French voters booted out President Sarkozy Sunday in favor of Socialist Francois Hollande, a relative political newcomer who advocates economic stimulus in lieu of the austerity measures that the incumbent had engineered. Many in the U.S. view this outcome, or pretend to view it, as a reflection of world-wide, not just French, anti-incumbent sentiment.
That's one possible political interpretation, which isn't relevant here in the U.S. Obama is the incumbent, but not the one who created this mess; and he's not a socialist, no matter what reactionaries may claim. People weren't voting politics, they were voting for pragmatic and effective economic solutions. Facts worth noting:
- Experience in Europe and the U.S. has demonstrated that NO single country, government, or policy has fully succeeded in "curing" the economic ills of the past five years; progress back toward prosperity is slow everywhere.
- However, European countries that followed the path of austerity and cutbacks have seen almost no economic improvement (hence the political discontent in France, Greece, Great Britain, the Netherlands, and elsewhere).
- In the U.S., on the other hand, even the modest half-loaf of stimulative measures that conservatives allowed to pass before blocking further action has begun to generate encouraging signs of progress, albeit slow, in market recovery and employment.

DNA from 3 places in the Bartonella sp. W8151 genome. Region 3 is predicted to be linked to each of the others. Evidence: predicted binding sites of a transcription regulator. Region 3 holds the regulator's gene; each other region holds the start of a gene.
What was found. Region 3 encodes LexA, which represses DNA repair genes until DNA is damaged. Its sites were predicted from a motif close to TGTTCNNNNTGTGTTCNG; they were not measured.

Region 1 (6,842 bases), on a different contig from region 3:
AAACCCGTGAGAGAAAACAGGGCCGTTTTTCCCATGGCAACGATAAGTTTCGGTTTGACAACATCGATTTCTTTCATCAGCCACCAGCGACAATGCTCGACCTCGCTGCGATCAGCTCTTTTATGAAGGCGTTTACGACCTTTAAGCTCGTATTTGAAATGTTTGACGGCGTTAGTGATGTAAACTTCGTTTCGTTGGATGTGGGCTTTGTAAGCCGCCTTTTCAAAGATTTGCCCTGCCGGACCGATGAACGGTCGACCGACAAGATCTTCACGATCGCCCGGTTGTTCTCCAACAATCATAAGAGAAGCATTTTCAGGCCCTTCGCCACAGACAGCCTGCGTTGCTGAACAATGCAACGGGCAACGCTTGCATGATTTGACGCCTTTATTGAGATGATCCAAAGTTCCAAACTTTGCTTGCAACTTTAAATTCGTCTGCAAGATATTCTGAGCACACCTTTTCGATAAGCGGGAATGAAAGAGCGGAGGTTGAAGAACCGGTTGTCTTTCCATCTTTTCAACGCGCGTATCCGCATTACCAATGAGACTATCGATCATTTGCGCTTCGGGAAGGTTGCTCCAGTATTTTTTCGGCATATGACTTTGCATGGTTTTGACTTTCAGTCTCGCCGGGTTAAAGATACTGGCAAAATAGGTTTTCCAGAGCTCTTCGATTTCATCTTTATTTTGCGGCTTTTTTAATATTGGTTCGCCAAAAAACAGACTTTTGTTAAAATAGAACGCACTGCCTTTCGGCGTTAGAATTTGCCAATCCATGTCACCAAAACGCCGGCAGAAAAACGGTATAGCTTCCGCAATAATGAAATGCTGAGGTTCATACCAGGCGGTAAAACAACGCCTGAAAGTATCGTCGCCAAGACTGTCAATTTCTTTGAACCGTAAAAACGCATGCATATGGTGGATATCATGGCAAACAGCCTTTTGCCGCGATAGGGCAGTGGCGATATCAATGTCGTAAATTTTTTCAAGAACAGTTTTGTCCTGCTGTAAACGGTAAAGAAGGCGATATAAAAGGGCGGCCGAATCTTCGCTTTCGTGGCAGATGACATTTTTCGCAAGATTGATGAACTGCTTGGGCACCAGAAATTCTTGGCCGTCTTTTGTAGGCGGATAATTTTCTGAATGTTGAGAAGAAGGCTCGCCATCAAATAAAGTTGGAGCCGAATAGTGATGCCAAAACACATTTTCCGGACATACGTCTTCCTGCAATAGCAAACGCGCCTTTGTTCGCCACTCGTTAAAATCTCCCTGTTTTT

- Given these different outcomes, one is compelled to wonder: Where might we be now, had the Republican Party not stonewalled almost all the Administration's efforts to revive the economy through stimulus?
Taken together, these points suggest the correct lesson of the French elections. Near-term, if we want to hasten recovery, we should choose the stimulus option and elect not just the President who advocates it, but enough members of his party in Congress, to ensure proposals can be realized.
Longer-term (e.g. for future crises), we have learned (once again!) that a government is not fiscally the same as a household, even if both do manage their money through "budgets." Short-term stimulus is essential to the quickest possible recovery.
What happens after the immediate recovery process is dicier. Yes, we really do need to consider critical issues of deficit, budget, and entitlements, and make difficult spending choices. But it's hard to get anyone to focus on those matters when a rising tide makes it appear that all boats can float forever.